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Tag: Department of Corrections

March
28th

UPDATED: Corrections Secretary Bernie Warner cancels nonprofit agreements, keeps official fined over ethics

Corrections Secretary Bernie Warner says he has reprimanded an official who was fined for an ethics violation, but won’t fire her as requested by a state lawmaker.

Warner wrote to Sen. Mike Carrell this week telling him about his decision, a month after the Executive Ethics Board handed down its $13,400 fine on Belinda Stewart.

Stewart has appealed the fine, the ethics board said today.

“What I told the senator is I certainly share his expectations in having the highest standards of ethics and accountability for state employees,” Warner told me, outlining steps he’s taken to address ethics and Stewart’s

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Sep.
19th

New Secretary Bernie Warner reshuffles leadership of Corrections Department

Corrections Secretary Bernie Warner has reorganized the top jobs in his agency, and promoted Dan Pacholke to prisons director.

Warner briefly served as prisons director before Gov. Chris Gregoire tapped him this summer to replace Eldon Vail, who had been forced out by an interoffice affair.

Vail isn’t the only recent departure. He was followed out the door by two assistant secretaries, Scott Blonien and Cheryl Strange.

In a Thursday letter to staff, Warner said he had promoted Pacholke, the deputy director of prisons, to the top job. He previously led Stafford Creek Corrections Center in Aberdeen and Cedar Creek in Thurston County. Warner said:

Dan has shown great leadership in his work to implement safety initiatives in prisons through changes in policy, practice, technology, and training. He is a veteran of the Washington State correctional system, having worked in five prisons throughout the state. I am glad to have Dan in this leadership role.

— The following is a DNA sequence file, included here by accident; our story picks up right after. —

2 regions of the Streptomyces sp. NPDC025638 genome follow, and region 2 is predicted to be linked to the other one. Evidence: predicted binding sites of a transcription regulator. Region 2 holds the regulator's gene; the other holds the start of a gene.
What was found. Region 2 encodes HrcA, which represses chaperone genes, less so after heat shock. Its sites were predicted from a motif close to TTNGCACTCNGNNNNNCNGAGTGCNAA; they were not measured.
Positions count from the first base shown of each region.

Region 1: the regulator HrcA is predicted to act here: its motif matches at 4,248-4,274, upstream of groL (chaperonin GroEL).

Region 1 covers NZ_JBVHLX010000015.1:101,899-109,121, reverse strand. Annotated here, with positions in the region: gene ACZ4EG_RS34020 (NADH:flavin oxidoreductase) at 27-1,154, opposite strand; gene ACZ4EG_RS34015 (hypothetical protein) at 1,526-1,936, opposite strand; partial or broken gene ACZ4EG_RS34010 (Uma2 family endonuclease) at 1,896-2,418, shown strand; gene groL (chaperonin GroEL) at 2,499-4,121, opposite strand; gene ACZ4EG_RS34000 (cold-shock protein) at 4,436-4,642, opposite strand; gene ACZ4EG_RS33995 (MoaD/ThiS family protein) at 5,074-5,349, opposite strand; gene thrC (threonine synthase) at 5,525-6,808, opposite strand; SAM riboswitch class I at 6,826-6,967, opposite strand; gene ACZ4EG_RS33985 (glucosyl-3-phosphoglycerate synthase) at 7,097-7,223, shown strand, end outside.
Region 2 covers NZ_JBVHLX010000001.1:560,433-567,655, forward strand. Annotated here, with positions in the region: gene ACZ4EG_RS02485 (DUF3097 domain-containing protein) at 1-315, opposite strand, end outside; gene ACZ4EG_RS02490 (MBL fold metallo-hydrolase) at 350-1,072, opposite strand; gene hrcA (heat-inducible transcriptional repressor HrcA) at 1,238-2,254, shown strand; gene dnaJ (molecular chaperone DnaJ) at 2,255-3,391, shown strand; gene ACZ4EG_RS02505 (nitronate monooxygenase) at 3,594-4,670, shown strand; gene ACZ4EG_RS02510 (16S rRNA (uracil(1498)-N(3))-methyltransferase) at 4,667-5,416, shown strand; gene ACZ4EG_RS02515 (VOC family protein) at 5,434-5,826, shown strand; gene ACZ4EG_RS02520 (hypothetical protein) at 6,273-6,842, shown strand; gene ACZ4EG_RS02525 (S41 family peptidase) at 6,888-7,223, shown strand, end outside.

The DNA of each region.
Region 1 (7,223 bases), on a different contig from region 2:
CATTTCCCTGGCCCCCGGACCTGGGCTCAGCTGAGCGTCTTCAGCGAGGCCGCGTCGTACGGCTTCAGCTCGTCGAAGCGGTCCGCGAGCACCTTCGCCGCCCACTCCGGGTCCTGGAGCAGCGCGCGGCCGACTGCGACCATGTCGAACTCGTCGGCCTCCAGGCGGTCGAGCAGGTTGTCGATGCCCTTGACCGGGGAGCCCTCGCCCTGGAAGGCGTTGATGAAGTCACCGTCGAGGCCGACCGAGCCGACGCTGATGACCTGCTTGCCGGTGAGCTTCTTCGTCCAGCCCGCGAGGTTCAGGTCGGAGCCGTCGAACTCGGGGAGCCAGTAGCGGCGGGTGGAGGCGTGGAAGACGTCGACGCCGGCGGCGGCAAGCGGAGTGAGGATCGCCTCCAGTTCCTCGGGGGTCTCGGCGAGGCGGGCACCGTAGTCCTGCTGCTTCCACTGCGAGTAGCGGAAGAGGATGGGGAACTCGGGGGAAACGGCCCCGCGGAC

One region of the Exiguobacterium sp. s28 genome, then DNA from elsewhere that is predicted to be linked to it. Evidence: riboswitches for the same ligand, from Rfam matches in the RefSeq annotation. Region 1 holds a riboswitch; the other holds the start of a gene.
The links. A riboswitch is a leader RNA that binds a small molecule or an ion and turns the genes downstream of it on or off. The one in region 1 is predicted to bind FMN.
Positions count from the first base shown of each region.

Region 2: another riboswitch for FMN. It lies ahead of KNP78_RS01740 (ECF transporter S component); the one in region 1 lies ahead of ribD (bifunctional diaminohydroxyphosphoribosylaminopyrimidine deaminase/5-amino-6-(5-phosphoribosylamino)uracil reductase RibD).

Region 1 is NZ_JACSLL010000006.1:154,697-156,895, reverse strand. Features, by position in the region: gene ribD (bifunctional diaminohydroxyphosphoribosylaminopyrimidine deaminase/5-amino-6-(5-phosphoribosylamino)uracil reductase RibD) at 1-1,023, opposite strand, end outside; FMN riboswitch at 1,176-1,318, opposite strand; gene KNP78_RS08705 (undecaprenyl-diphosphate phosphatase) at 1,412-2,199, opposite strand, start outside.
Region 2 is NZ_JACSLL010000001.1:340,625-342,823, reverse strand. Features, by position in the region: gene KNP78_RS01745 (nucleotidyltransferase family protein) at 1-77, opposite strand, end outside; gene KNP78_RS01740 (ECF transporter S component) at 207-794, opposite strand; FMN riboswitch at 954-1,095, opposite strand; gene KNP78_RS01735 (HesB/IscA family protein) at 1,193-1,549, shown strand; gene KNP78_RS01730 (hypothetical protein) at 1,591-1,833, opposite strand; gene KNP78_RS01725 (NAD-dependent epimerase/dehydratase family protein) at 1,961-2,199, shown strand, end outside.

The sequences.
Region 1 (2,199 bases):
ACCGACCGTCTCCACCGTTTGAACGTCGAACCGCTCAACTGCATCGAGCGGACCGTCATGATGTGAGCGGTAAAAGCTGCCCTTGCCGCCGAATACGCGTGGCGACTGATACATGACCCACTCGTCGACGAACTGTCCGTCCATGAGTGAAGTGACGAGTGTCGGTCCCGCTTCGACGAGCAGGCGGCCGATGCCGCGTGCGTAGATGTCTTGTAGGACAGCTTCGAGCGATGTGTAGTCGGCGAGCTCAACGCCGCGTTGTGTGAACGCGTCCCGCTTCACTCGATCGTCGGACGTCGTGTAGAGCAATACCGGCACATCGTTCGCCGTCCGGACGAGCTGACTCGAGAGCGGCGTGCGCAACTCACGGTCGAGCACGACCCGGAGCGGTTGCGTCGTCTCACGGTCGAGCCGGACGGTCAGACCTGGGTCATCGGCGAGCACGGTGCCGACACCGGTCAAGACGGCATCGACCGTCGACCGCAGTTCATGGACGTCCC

Warner announced several interim appointments, including Susan Lucas to replace Strange as assistant secretary of health services;  Sandy Mullins to take over Blonien’s role in charge of policy support; Alan Haskins as budget director, Steve Sinclair to share the deputy prisons director duties with Earl Wright, and Don Holbrook as superintendent of the Washington State Penintentiary in Walla Walla.

And he gave a bit more information about the reassignment of Belinda Stewart, which he announced Sept. 9 without giving details. Stewart was transferred from her job as communications director pending the results of an investigation into her management of nonprofit groups on state time. He wrote Thursday:

Belinda Stewart, with many years of experience in Prisons, will be assigned to special initiatives as designated by the Prisons Director.

Olympian reporter Brad Shannon asked him for more details last week but Warner wouldn’t say what rank Stewart would have or where she would work. Warner said she would be in the prisons division (although his organizational chart places the “special initiatives” job in the policy support area under Mullins.)

Warner named Chad Lewis to take over as communications director for Stewart.

Here’s the org chart: Read more »

Sep.
10th

State will pay $3.3 million to family of King County deputy killed by ex-convict

Here’s the story I wrote for Friday’s print edition of The News Tribune. (Below it are links to stories that I wrote in 2007 that are related to this case, as well as the state’s news release.)

BY Joseph Turner
The News Tribune

Washington has agreed to pay $3.275 million to the family of a King County deputy who was killed by an ex-convict under supervision by the state prison system.

The widow and child of deputy Steve Cox claimed the state Department of Corrections was negligent in its supervision of Raymond Porter, a drug offender who had been released from prison and killed Deputy Cox in December 2006.

The original $22 million claim against the state, filed a year after his death, alleged prison officials let Porter out of prison too soon. He had been serving time at the Stafford Creek Corrections Center outside Aberdeen for drug and assault convictions and had been released only four months before he killed Deputy Cox.

“Deputy Cox was a courageous and beloved officer who protected his community and we all are diminished by his loss,” DOC Secretary Eldon Vail said in a news release issued on Thursday. “We sympathize with the loss of love, compassion, nurturing and other immeasurable qualities Steve Cox brought to his family. The Department of Corrections is deeply saddened and heartsick over the death of Deputy Cox. We hope the Cox family can begin to put part of this tragedy in the past and begin healing.”

Seattle attorney John Payne, who represented the Cox family, said Maria Cox, the deputy’s widow, “is very grateful and relieved to have this resolved and that she can put this behind her and move on.”
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